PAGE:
‘The Swimmers’, a new Netflix film which follows the inspirational journey made by teenage sisters Yusra and Sarah Mardini, who fled war-torn Syria for a new life in Europe and eventually made it the 2016 Rio Olympics as part for the refugee Olympic team.
The remarkable true story, directed by Sally El-Hosaini, and co-written by Jack Thorne, shows how the two brave sisters aged just 16 & 17 at the time, fled the Syrian civil war in 2015 and embarked on a journey to Lebanon and then onto Turkey where they arranged to be smuggled into Greece on a dinghy.
When the engine of the overcrowded dinghy malfunctioned in the middle of the Aegean Sea and the boat began to sink, the heroic sisters helped save the lives of their fellow refugees who could not swim, by courageously jumping into the water and pulling the boat to shore for nearly four hours, saving all of the passengers onboard.
Yusra and Sara had undertaken rigorous swimming training with their coach father, Ezzat, since early childhood, however their dreams of competing in the Olympics were in doubt due the civil war escalating in their home country. However, just a year after their harrowing voyage, Yusra defied all odds and achieved her dream by competed in two swimming events at the biggest sporting event in the world.
The deeply moving film features a cast of well-known Arab and international actors, including Manal Issa and her real-life sister Nathalie Issa as Sara and Yusra, which is the first major role for both sisters, Ahmed Malek, Kinda Alloush, as well as Ali Suleiman, Matthias Schweighöfer, and ‘The Good Karma Hospital’ actor James Krishna Floyd. Speaking of the lead characters and how she drew from her own life experiences, El-Hosaini said:
“So often in cinema, young Arab women are victimized or very religious, or just a certain type of woman that I don’t relate to as much. There’s a whole section of society that never makes it to cinema screens. The chance to show that really excited me — like who Yusra and Sarah were, portraying them honestly and authentically, seeing that in them was the opportunity to show young Arab women in a way that I hadn’t seen them yet, and in a way that I feel is so universal. What inspired me was these young women were able to fly free and look where they ended up when they took their lives into their own hands and were able to make decisions about whether to turn left or right — being able to make primal decisions about their lives. So there was this kind of ironic liberation, I guess, that I related to from my own journey”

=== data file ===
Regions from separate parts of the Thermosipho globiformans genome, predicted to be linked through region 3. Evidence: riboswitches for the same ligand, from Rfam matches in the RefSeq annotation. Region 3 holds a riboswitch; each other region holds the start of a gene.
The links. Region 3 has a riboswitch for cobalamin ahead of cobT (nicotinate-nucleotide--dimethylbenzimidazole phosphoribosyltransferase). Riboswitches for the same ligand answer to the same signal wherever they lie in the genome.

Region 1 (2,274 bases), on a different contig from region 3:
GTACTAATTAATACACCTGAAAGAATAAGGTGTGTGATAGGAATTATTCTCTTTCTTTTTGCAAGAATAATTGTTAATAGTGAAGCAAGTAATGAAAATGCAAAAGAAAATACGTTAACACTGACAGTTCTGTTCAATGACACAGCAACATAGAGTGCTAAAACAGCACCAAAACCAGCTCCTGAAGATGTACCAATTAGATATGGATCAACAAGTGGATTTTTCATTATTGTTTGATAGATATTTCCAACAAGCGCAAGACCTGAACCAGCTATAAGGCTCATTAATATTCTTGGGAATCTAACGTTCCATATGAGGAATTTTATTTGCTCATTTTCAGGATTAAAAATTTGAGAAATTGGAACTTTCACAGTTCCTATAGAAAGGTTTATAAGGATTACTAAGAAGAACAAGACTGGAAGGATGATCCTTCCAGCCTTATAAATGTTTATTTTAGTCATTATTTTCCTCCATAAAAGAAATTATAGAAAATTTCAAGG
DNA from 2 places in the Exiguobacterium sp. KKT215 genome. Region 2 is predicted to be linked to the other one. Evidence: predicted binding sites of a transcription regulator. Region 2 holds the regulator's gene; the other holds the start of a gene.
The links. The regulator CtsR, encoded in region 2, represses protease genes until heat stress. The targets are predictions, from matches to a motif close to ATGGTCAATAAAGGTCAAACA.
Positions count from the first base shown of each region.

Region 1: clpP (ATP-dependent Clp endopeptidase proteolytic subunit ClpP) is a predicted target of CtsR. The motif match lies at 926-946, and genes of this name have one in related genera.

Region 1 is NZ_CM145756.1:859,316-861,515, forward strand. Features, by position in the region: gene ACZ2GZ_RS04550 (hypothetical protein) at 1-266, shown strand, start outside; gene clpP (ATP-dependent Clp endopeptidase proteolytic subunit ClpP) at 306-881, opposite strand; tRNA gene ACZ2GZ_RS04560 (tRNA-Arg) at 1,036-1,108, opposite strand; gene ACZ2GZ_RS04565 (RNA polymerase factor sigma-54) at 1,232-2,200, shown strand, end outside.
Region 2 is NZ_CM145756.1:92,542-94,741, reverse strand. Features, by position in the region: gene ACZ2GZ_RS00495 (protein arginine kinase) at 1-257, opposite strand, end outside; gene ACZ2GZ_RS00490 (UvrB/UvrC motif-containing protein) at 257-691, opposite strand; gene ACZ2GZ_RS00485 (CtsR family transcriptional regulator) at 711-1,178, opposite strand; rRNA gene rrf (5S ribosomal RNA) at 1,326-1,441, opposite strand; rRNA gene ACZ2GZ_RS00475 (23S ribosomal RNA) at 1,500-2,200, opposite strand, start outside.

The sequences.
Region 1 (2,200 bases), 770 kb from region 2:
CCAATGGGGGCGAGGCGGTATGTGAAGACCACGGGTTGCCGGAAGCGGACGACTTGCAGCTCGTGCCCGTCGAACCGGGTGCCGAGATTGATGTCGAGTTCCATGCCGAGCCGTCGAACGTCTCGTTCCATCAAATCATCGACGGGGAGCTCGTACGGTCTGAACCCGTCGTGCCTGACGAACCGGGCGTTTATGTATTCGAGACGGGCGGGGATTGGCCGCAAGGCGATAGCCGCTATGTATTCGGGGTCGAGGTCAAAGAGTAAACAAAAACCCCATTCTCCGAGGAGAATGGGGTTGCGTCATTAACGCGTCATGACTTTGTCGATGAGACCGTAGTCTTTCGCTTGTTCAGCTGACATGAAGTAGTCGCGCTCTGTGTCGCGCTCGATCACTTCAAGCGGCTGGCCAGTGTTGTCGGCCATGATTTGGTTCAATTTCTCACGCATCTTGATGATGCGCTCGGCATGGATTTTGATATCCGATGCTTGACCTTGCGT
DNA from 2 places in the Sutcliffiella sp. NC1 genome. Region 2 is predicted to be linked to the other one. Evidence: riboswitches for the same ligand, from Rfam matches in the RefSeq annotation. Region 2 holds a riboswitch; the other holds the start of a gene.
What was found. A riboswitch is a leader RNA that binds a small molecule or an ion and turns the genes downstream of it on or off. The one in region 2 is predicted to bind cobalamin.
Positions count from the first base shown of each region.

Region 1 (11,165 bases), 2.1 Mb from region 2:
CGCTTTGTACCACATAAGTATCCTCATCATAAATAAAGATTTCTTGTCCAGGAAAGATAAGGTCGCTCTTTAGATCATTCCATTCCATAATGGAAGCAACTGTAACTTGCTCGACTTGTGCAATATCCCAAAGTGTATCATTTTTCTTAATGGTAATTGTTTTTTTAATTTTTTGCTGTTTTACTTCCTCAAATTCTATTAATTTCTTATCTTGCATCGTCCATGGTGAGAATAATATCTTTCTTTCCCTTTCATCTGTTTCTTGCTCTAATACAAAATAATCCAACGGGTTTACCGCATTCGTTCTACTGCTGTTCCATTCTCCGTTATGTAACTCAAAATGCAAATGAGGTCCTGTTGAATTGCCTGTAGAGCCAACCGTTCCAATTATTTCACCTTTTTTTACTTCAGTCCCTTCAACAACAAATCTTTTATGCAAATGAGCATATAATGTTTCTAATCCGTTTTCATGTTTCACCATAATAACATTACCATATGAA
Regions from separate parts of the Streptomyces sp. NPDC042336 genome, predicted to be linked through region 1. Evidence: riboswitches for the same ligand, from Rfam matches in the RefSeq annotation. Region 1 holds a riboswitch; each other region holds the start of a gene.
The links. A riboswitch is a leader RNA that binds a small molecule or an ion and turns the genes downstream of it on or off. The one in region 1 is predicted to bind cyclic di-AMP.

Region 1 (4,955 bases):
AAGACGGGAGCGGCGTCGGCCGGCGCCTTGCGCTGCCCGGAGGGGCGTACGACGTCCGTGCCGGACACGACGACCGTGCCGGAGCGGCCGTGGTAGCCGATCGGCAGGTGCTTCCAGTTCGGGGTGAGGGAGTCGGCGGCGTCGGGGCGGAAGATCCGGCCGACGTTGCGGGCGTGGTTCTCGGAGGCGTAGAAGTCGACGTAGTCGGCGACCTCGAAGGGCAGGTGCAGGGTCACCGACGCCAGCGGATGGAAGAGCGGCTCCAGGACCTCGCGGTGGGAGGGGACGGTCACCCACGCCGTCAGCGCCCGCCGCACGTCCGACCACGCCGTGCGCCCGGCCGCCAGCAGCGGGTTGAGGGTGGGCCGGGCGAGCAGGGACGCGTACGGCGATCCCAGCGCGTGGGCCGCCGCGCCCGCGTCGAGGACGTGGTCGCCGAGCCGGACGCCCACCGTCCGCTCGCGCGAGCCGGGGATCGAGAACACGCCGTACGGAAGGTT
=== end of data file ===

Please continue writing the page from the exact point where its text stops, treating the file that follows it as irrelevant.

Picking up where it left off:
The film also cast refugees in various roles from acting – including some of the actors in the Aegean sea crossing scene as well as Mo, the smuggler – to production crew, many reliving their true to life experiences.
El-Hosaini said. “Obviously there was a duty of care – we made sure there were counsellors on hand for people. But everybody who participated really wanted the reality [of their experiences] to be shown, that it’s sometimes not the way you see it in the news. That was my aspiration. I wanted to go beyond the headlines and allow the audience to participate in the journey with the sisters, rather than looking at them from the outside.”
El-Hosaini was keen to tell the up-lifting and inspiring story whilst also shining a light on the very real and ongoing refugee crisis, it’s coverage by mainstream media and attitudes towards refugees.
She said: “This story has a happy ending, but I also wanted to honor the 99% who were not that lucky and highlight the bigger refugee story. The refugee crisis is indeed political and is lacking empathy. The displacement of people has been happening for hundreds of years and with climate change, people are going to be displaced. You only see statistics of refugees; I wanted to present a different story, one of love, empathy and emotions”
Watch the trailer here: